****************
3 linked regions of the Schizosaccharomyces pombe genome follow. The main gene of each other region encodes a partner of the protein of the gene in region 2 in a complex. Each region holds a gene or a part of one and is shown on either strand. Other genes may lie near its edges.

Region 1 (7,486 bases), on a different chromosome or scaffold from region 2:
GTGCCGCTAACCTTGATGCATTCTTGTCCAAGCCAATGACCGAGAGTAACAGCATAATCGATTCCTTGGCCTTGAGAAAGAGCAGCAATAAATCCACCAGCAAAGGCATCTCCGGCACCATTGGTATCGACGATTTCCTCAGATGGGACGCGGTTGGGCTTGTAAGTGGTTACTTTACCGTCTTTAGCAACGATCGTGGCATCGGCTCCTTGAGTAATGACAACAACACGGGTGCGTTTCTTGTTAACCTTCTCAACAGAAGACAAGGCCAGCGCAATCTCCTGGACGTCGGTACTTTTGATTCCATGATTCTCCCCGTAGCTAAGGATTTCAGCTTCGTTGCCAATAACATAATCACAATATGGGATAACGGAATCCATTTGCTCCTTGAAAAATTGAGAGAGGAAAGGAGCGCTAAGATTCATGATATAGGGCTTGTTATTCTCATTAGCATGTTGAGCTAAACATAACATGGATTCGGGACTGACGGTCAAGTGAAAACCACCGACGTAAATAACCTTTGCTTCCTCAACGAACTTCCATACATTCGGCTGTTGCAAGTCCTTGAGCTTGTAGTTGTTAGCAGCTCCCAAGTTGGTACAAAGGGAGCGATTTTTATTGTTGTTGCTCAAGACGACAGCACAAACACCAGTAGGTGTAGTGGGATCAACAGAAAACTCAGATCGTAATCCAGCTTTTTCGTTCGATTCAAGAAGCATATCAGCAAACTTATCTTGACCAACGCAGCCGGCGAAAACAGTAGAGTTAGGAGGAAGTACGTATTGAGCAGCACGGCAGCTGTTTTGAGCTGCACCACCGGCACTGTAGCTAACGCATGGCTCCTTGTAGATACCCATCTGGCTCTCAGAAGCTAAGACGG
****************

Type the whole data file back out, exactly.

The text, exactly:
3 linked regions of the Schizosaccharomyces pombe genome follow. The main gene of each other region encodes a partner of the protein of the gene in region 2 in a complex. Each region holds a gene or a part of one and is shown on either strand. Other genes may lie near its edges.

Region 1 (7,486 bases), on a different chromosome or scaffold from region 2:
GTGCCGCTAACCTTGATGCATTCTTGTCCAAGCCAATGACCGAGAGTAACAGCATAATCGATTCCTTGGCCTTGAGAAAGAGCAGCAATAAATCCACCAGCAAAGGCATCTCCGGCACCATTGGTATCGACGATTTCCTCAGATGGGACGCGGTTGGGCTTGTAAGTGGTTACTTTACCGTCTTTAGCAACGATCGTGGCATCGGCTCCTTGAGTAATGACAACAACACGGGTGCGTTTCTTGTTAACCTTCTCAACAGAAGACAAGGCCAGCGCAATCTCCTGGACGTCGGTACTTTTGATTCCATGATTCTCCCCGTAGCTAAGGATTTCAGCTTCGTTGCCAATAACATAATCACAATATGGGATAACGGAATCCATTTGCTCCTTGAAAAATTGAGAGAGGAAAGGAGCGCTAAGATTCATGATATAGGGCTTGTTATTCTCATTAGCATGTTGAGCTAAACATAACATGGATTCGGGACTGACGGTCAAGTGAAAACCACCGACGTAAATAACCTTTGCTTCCTCAACGAACTTCCATACATTCGGCTGTTGCAAGTCCTTGAGCTTGTAGTTGTTAGCAGCTCCCAAGTTGGTACAAAGGGAGCGATTTTTATTGTTGTTGCTCAAGACGACAGCACAAACACCAGTAGGTGTAGTGGGATCAACAGAAAACTCAGATCGTAATCCAGCTTTTTCGTTCGATTCAAGAAGCATATCAGCAAACTTATCTTGACCAACGCAGCCGGCGAAAACAGTAGAGTTAGGAGGAAGTACGTATTGAGCAGCACGGCAGCTGTTTTGAGCTGCACCACCGGCACTGTAGCTAACGCATGGCTCCTTGTAGATACCCATCTGGCTCTCAGAAGCTAAGACGG